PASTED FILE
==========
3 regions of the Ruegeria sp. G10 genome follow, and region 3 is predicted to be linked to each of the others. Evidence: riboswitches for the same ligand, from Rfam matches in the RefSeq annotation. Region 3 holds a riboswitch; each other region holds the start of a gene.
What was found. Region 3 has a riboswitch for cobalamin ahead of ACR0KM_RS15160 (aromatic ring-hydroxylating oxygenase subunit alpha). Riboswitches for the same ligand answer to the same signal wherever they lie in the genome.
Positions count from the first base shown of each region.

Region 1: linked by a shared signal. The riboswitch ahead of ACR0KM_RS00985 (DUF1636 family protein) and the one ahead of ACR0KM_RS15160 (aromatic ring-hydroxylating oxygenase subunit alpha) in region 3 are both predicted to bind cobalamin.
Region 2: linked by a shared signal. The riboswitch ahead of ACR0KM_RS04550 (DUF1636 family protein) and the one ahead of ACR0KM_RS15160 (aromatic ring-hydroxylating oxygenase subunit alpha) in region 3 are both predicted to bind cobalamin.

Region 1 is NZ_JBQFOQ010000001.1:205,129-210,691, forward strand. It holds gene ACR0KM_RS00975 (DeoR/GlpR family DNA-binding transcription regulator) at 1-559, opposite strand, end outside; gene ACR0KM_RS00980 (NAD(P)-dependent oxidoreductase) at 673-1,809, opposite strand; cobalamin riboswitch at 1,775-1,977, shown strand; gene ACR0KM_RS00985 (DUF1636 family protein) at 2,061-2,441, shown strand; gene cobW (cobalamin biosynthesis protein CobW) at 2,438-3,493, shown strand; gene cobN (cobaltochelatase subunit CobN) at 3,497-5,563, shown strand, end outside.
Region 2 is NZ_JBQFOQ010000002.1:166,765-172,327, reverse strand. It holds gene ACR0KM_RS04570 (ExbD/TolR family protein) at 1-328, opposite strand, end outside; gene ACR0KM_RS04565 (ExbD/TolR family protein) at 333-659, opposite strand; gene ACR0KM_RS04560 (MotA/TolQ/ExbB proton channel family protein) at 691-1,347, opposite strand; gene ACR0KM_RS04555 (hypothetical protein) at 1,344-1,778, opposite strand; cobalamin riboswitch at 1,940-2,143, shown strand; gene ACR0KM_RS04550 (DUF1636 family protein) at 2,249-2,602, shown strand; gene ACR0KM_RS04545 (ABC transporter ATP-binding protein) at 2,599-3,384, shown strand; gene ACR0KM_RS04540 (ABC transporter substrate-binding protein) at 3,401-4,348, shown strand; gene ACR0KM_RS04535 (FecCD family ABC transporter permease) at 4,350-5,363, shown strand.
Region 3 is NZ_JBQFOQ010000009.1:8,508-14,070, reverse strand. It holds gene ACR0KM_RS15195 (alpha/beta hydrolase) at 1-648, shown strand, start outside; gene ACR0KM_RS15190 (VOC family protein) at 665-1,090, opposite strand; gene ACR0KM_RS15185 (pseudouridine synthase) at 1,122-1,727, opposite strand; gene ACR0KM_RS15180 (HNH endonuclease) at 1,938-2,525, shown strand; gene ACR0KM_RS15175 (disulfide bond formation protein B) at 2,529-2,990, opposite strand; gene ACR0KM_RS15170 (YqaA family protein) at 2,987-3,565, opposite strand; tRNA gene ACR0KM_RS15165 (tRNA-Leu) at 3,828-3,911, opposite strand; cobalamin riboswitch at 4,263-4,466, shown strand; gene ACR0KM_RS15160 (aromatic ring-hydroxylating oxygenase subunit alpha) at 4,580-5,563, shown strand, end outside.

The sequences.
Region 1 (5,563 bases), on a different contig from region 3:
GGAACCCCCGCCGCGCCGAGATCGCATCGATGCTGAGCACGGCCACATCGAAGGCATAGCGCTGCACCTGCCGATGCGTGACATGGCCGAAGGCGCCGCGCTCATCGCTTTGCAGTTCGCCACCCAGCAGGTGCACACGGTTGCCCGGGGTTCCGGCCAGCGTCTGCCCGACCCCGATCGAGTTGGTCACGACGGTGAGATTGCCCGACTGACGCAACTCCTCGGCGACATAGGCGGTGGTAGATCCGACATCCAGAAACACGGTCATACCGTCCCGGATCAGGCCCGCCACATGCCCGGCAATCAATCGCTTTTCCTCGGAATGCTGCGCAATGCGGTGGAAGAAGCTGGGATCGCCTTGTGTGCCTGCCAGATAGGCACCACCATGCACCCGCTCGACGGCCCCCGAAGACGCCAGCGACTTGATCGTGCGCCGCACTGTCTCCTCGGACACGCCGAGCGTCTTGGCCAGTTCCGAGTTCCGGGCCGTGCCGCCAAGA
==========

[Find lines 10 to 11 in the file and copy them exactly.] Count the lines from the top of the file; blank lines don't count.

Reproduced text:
Region 1 (5,563 bases), on a different contig from region 3:
GGAACCCCCGCCGCGCCGAGATCGCATCGATGCTGAGCACGGCCACATCGAAGGCATAGCGCTGCACCTGCCGATGCGTGACATGGCCGAAGGCGCCGCGCTCATCGCTTTGCAGTTCGCCACCCAGCAGGTGCACACGGTTGCCCGGGGTTCCGGCCAGCGTCTGCCCGACCCCGATCGAGTTGGTCACGACGGTGAGATTGCCCGACTGACGCAACTCCTCGGCGACATAGGCGGTGGTAGATCCGACATCCAGAAACACGGTCATACCGTCCCGGATCAGGCCCGCCACATGCCCGGCAATCAATCGCTTTTCCTCGGAATGCTGCGCAATGCGGTGGAAGAAGCTGGGATCGCCTTGTGTGCCTGCCAGATAGGCACCACCATGCACCCGCTCGACGGCCCCCGAAGACGCCAGCGACTTGATCGTGCGCCGCACTGTCTCCTCGGACACGCCGAGCGTCTTGGCCAGTTCCGAGTTCCGGGCCGTGCCGCCAAGA